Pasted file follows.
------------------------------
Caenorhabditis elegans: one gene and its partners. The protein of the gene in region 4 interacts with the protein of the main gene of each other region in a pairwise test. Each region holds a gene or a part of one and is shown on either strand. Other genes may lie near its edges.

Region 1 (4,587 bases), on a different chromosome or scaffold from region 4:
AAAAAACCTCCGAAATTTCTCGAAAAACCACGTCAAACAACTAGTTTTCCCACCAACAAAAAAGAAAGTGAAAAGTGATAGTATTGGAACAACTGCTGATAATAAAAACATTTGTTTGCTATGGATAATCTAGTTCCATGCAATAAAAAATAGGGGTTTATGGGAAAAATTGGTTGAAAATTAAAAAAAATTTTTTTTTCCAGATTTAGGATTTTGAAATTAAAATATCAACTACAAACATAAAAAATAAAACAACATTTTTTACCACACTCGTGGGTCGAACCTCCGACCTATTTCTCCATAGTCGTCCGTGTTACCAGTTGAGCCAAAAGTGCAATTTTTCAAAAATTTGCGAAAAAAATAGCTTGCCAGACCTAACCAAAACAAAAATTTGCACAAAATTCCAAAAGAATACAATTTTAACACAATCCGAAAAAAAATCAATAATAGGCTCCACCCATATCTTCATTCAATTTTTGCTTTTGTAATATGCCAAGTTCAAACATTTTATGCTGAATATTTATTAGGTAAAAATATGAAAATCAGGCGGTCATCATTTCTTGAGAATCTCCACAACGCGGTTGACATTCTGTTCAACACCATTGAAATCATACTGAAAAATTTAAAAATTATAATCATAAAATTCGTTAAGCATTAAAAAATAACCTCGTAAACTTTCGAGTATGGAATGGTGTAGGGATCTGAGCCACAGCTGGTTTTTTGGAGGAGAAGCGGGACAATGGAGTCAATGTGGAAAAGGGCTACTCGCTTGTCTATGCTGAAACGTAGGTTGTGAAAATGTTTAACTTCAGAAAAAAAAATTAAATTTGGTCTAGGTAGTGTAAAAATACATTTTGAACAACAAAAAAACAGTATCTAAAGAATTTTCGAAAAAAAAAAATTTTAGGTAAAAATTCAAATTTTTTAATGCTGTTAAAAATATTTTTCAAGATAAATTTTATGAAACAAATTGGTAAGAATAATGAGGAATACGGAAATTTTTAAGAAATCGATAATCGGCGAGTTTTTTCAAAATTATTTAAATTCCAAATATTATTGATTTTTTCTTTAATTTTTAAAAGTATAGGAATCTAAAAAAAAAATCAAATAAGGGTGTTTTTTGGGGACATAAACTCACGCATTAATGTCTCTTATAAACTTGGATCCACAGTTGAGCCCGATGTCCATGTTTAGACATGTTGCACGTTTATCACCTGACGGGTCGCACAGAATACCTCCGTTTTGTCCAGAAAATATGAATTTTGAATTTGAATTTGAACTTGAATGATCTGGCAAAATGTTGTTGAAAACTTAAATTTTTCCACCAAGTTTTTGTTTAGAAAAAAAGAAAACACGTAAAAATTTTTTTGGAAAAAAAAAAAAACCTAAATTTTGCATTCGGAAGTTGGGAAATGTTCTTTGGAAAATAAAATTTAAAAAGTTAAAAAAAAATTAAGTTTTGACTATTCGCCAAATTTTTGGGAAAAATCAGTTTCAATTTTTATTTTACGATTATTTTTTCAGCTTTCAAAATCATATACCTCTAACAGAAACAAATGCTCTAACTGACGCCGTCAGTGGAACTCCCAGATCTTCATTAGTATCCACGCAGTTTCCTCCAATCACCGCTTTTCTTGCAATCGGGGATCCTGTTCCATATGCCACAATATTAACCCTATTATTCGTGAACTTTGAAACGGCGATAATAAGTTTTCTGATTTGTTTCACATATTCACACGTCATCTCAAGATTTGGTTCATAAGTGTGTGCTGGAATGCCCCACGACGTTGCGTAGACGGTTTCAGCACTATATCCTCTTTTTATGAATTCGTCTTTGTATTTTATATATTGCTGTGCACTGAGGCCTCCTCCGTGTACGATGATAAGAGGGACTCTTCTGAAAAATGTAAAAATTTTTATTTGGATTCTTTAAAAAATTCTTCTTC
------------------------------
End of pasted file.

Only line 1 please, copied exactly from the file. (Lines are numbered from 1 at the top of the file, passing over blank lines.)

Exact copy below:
Caenorhabditis elegans: one gene and its partners. The protein of the gene in region 4 interacts with the protein of the main gene of each other region in a pairwise test. Each region holds a gene or a part of one and is shown on either strand. Other genes may lie near its edges.